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Environ Health Perspect. 2010 May; 118(5): A217.
PMCID: PMC2866710
Science Selections

Cancer Collusion?: Dietary Fat May Modify Dioxin-Induced Mammary Cancer Risk

Some human and animal studies have linked early-life exposure to the endocrine-disrupting chemical 2,3,7,8-tetrachlorodibenzo-p-dioxin (TCDD) with an increased susceptibility to breast cancer. Dietary fat has been posited as another potential risk factor for breast cancer, possibly acting through the estrogen pathway. A new animal study suggests a high-fat diet may alter estrogen metabolism, thereby modifying the effects of maternal exposure to TCDD and increasing mammary cancer risk in the next generation [EHP 118:596–601; La Merrill et al.].

One group of pregnant female FVB/NJ mice (a TCDD-responsive mouse strain) received an olive oil/toluene blend with TCDD; another received an equivalent volume of olive oil/toluene without TCDD. Their female offspring were randomly assigned to either a low-fat or high-fat diet and exposed to the carcinogen 7,12-dimethyl-benz[a]anthracene (DMBA) at days 35, 49, and 63 after birth in order to initiate mammary tumors. A second cohort of female offspring was treated identically until either day 35 or 49, when morphologic and molecular analyses of their mammary glands were performed.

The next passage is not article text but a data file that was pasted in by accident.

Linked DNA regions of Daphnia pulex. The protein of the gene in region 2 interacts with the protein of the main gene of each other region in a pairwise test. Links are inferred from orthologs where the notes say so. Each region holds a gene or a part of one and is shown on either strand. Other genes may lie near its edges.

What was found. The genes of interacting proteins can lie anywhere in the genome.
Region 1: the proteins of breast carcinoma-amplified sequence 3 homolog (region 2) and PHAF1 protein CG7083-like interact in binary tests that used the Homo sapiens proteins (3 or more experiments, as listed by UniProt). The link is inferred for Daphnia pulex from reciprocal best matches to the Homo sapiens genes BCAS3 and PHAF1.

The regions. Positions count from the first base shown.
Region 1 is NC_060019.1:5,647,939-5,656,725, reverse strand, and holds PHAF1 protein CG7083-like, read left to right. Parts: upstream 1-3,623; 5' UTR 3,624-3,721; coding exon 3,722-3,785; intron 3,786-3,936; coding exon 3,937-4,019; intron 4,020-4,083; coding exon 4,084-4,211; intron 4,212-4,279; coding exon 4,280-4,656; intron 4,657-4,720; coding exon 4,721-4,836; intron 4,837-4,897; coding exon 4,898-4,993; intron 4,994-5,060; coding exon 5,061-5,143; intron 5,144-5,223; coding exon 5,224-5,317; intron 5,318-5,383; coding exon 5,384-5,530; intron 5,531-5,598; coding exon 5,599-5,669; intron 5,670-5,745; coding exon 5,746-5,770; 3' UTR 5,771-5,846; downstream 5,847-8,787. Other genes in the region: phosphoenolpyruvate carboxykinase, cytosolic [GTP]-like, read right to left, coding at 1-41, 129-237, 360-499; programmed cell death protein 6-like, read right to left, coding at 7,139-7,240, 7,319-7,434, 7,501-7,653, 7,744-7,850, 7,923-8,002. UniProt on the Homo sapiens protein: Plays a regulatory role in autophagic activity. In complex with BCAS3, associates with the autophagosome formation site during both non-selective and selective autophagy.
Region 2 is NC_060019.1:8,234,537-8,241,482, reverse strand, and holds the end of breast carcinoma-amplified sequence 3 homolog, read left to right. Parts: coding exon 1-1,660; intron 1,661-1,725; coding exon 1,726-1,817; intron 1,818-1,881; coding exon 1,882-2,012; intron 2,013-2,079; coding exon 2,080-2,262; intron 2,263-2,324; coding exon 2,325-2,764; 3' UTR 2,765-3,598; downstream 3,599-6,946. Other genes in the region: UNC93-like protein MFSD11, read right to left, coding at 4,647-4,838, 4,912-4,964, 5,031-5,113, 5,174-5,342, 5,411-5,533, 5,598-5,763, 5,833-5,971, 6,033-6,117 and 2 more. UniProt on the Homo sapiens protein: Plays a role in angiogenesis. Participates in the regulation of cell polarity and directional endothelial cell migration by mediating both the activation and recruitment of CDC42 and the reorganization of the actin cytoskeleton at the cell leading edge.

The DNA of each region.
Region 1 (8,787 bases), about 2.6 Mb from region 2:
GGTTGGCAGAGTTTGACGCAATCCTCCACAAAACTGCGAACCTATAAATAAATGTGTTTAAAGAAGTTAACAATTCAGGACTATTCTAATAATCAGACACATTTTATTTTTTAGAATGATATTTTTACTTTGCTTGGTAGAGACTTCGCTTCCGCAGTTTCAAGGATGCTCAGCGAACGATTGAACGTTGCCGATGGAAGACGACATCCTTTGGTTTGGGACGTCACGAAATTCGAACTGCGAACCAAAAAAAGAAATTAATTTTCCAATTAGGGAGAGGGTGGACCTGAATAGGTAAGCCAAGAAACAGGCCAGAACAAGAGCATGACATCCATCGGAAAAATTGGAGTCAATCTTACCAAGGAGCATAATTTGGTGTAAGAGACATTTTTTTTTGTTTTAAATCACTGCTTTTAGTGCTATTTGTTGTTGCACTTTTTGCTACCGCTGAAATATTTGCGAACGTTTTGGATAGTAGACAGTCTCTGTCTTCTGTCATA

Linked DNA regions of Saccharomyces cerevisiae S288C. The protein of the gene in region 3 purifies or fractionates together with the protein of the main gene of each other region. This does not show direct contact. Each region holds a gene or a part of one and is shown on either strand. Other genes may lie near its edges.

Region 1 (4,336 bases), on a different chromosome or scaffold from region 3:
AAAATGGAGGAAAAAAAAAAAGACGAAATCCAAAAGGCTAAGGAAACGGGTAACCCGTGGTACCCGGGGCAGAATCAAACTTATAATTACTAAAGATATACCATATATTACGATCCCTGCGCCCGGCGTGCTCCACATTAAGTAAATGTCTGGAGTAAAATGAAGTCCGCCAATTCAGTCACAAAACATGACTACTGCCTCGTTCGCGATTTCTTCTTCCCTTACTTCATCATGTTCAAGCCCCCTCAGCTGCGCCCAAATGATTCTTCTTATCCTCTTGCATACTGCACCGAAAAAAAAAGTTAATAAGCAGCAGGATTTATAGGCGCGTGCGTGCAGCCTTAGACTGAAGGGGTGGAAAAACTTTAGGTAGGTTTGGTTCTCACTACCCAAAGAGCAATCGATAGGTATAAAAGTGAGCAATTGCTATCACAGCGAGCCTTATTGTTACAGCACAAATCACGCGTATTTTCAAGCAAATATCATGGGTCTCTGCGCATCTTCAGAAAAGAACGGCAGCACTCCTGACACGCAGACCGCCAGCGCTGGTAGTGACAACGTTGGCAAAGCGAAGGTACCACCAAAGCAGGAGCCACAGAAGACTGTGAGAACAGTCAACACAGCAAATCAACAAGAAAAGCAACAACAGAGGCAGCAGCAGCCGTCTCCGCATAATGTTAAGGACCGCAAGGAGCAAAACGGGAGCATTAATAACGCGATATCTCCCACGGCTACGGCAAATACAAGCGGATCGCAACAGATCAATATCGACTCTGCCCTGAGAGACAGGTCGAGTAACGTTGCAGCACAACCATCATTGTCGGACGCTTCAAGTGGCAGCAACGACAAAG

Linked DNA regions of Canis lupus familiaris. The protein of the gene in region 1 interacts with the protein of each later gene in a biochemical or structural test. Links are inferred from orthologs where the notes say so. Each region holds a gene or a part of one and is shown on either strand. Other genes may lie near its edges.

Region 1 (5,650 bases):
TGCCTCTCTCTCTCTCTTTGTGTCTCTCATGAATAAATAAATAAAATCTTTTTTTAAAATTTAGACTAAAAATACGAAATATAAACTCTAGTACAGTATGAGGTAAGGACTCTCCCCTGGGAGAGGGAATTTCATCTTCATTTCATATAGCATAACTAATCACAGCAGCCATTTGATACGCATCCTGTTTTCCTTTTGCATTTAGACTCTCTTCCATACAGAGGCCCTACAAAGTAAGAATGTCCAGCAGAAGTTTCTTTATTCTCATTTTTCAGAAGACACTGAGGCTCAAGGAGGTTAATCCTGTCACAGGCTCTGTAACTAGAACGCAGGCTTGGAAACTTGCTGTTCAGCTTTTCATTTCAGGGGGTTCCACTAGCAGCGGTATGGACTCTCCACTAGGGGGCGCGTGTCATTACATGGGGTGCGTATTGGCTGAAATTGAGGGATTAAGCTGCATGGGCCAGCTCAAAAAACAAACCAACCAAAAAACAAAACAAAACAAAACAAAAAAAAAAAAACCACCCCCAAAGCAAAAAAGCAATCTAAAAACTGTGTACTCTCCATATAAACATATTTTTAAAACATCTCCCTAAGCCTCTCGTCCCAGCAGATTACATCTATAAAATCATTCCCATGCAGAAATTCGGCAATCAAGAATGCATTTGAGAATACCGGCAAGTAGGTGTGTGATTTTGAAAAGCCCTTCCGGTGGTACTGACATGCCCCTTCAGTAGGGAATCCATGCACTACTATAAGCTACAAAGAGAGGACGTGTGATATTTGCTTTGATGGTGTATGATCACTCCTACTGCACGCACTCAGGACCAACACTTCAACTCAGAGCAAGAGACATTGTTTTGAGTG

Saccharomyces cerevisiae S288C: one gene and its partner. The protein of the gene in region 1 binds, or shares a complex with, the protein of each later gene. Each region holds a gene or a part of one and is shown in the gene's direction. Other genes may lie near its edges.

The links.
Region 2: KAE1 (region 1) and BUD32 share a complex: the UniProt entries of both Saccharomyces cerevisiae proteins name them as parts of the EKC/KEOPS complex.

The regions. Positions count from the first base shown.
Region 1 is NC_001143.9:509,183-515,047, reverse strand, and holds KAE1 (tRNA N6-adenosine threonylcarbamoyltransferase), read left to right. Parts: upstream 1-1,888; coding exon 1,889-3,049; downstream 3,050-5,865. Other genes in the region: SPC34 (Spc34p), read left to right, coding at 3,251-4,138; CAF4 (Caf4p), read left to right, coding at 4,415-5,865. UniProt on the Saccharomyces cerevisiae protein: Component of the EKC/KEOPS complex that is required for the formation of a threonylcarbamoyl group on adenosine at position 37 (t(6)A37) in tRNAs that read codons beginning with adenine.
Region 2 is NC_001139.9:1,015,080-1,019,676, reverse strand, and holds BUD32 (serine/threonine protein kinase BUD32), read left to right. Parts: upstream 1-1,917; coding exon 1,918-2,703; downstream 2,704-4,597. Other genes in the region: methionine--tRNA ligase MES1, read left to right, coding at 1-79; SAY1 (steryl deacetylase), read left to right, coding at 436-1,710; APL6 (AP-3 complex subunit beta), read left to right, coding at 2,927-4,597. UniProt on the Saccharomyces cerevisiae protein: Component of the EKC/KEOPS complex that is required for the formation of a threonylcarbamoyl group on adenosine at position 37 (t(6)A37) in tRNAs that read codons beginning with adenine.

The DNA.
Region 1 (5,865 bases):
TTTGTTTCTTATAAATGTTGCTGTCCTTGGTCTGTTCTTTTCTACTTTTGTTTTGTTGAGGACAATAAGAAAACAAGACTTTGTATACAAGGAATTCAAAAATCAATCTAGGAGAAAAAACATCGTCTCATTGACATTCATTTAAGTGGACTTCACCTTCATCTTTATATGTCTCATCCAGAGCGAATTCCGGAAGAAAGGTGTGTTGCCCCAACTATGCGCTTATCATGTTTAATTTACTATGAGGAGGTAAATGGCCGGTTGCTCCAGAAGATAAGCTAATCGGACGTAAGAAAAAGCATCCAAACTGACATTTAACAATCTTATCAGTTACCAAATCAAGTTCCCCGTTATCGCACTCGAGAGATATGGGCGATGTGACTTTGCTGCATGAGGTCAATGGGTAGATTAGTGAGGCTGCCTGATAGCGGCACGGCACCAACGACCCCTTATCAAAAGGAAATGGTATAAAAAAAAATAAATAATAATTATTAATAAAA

Maternal TCDD exposure was associated with a doubling of mammary tumor incidence only in offspring fed the high-fat diet. In contrast, no mammary tumors arose in mice exposed to TCDD in utero and fed the low-fat diet. Whereas one-third of TCDD-unexposed litters fed a high-fat diet had DMBA-induced mammary lesions, every litter exposed to both TCDD and a high-fat diet developed mammary lesions.

Previous animal studies had shown that prenatal exposure to TCDD alters mammary gland differentiation and increases susceptibility to mammary cancer. However, this is the first to show that TCDD may interact with a high-fat diet during pregnancy and early life. The researchers propose that a high-fat diet may boost sensitivity to maternal TCDD exposure by altering estrogen metabolism.

The new findings highlight a possible mechanism that may explain epidemiologic data separately linking early-life TCDD exposure and high-fat diets to increased breast cancer risk in humans. In the present study, TCDD exposure in utero combined with a high-fat diet was also associated with increased expression of Cyp1b1 and decreased expression of Comt in mammary tissue. Human studies have suggested that diminished COMT expression and increased CYP1B1 expression are associated with increased risk of breast cancer and other estrogen-responsive cancers, perhaps by increasing levels of estrogen metabolites that can contribute to carcinogenesis by damaging DNA. They also note that obesity may affect breast cancer risk because TCDD persists in adipose tissue, including that in the breast.

Articles from Environmental Health Perspectives are provided here courtesy of National Institute of Environmental Health Science